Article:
Watch: Ronda nocturna 2005 123movies, Full Movie Online – A long night’s journey into day: Victor, a street hustler in the Santa Fe and Pueyrredón neighborhoods of Buenos Aires, from the evening of November 1, All Saints Day, to the dawn of November 2, All Souls Day. Victor’s odyssey takes him from clients to friends to a gay gym then a hotel room and an all-night café. He plays pick-up soccer with kids whose parents are going through trash or waiting in parks. A vendor gives him a chrysanthemum. It seems he’s being followed, and on the night streets, death is close at hand. Can Victor survive until dawn?.
Plot: A long night’s journey into day: Victor, a street hustler in the Santa Fe and Pueyrredón neighborhoods of Buenos Aires, from the evening of November 1, All Saints Day, to the dawn of November 2, All Souls Day. Victor’s odyssey takes him from clients to friends to a gay gym then a hotel room and an all-night café. He plays pick-up soccer with kids whose parents are going through trash or waiting in parks. A vendor gives him a chrysanthemum. It seems he’s being followed, and on the night streets, death is close at hand. Can Victor survive until dawn?
Smart Tags: #male_rear_nudity #male_frontal_nudity #pubic_hair #male_pubic_hair #male_nudity #male_full_frontal_nudity #gay_hustler #night #gay #street_hustler #hotel #gym #all_souls_day #all_saints_day #sex_in_a_car #nudity #homelessness #buenos_aires_argentina #transgender #street_prostitute #police_protection
|5.9/10 Votes: 564
|N/A | RottenTomatoes
|N/A | MetaCritic
|N/A Votes: 13 Popularity: 1.713 | TMDB
The Left Bank Lives Again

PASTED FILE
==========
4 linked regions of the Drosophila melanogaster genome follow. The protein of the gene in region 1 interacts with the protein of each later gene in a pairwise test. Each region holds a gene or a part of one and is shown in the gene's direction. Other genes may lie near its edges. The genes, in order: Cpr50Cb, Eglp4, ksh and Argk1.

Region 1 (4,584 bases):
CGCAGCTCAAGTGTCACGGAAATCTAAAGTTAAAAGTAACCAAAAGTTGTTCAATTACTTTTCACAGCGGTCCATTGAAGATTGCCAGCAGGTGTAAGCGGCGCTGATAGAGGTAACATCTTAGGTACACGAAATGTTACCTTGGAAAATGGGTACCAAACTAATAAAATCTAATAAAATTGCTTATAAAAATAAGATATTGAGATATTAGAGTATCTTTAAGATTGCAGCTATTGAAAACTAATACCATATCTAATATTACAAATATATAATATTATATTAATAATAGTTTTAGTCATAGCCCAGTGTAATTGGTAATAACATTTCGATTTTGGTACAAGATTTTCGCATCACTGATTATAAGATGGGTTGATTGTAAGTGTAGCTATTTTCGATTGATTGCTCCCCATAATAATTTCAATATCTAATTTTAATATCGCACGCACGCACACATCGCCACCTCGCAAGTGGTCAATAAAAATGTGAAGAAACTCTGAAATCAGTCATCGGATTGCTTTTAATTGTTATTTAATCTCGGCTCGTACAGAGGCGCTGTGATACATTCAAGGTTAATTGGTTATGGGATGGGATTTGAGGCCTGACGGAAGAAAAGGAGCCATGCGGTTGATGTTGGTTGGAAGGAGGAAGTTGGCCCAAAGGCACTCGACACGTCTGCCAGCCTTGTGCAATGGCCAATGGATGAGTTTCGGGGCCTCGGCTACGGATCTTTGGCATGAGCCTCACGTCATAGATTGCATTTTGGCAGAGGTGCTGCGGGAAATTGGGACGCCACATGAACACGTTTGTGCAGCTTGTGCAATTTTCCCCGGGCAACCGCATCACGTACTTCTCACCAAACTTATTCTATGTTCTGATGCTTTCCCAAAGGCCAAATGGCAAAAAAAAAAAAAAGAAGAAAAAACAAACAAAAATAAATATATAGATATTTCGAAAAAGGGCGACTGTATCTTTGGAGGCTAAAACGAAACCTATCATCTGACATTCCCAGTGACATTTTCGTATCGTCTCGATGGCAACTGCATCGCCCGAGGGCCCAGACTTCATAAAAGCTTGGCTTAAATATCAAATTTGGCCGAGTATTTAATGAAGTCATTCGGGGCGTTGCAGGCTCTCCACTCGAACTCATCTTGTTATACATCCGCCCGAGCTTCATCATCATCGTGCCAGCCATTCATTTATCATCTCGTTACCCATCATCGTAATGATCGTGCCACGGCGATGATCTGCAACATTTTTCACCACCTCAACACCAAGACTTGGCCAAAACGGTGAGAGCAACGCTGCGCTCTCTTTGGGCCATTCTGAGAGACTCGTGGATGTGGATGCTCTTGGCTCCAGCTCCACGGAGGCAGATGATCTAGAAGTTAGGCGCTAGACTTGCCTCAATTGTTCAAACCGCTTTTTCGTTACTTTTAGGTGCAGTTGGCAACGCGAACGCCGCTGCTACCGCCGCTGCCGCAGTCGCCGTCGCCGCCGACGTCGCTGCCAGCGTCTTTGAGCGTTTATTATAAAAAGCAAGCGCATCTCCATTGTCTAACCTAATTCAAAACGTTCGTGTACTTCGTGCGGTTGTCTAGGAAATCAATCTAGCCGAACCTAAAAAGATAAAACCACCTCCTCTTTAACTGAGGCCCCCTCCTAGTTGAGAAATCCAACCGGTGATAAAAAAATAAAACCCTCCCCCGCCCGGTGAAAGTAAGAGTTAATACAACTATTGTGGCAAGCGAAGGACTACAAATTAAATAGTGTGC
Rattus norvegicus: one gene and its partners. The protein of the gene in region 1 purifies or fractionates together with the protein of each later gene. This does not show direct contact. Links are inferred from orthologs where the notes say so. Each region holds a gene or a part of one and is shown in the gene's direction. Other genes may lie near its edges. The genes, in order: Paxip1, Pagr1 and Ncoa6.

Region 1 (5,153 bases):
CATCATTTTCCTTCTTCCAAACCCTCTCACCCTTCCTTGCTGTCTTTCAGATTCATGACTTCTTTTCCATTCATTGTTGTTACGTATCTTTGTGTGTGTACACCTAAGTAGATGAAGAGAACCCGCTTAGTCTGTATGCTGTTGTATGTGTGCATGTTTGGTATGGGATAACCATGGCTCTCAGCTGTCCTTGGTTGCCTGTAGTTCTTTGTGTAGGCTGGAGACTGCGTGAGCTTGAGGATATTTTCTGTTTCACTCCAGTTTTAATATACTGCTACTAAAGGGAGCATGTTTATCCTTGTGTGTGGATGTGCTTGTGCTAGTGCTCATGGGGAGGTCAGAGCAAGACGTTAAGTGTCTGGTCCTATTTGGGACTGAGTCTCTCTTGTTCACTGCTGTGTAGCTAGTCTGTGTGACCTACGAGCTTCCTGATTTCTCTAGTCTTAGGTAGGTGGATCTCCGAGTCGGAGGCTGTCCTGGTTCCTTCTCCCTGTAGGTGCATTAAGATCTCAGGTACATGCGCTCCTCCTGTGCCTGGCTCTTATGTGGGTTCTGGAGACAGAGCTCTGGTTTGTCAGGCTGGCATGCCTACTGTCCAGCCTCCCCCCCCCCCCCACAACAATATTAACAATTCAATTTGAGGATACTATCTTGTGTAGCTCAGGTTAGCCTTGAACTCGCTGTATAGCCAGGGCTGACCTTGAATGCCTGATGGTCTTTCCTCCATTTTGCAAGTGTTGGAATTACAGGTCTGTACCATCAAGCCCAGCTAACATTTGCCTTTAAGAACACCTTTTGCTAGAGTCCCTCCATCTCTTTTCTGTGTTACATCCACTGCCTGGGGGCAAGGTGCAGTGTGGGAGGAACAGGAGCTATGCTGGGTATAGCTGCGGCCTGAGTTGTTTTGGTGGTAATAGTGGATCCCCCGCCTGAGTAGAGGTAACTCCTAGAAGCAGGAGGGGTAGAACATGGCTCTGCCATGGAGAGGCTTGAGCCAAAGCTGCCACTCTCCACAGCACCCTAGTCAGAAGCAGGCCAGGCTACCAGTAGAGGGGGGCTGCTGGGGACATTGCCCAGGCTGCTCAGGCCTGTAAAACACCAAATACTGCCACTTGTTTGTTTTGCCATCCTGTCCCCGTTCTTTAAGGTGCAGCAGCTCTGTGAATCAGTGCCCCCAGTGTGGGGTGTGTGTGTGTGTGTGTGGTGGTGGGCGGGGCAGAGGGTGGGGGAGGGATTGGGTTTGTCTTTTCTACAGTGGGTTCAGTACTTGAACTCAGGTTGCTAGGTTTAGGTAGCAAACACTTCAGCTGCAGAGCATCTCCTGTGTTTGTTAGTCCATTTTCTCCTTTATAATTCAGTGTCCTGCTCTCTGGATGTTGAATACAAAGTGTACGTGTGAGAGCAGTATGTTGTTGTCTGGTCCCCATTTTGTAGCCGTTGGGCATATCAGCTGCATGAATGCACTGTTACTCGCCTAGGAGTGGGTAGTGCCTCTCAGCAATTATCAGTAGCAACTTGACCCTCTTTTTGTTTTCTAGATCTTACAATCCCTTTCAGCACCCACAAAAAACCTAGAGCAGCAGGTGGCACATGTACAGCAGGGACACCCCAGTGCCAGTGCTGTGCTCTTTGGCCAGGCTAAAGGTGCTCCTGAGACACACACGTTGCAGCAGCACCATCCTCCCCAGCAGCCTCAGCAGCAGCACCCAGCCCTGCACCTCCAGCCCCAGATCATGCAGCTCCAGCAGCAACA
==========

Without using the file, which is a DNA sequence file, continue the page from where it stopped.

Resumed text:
Maybe, if you are old enough and you were able to be in Paris in the fifties and sixties and lived the life after midnight in the Left Bank quartiers of St. Germain and St. Michel, you will appreciate this film of a night in Buenos Aires in Our Times. Circa this year, maybe last year, certainly next year.
If you can remember the all night bar called La Pergola, where two films mentioned below were shot with hand-held cameras, you will love this new Argentine film.
Probably the major difference you will notice: The streets are less crowded than they were in the fifties and sixties of the last century in Paris and London, too. And many twentysomething rent boys started their fairly short hauls toward all kinds of stardom in Paris and London back then, making the right connections in the film business, in the nightclub business, in the fashion business all with midnight trysts. Mostly in the street. That is where the talent was.
No such luck seems in store for the kids in this Argentine night.
If you were young enough to have seen “Breathless” when it came out, and “Les Tricheurs,” a few short years before, or to have lived this era yourself, you will love this pitiless new film that spares no one. You will remember the all night La Pergola party at Metro Mabillon where most of both of the films were shot….. at night, during working hours, this was the new wave of street cinema.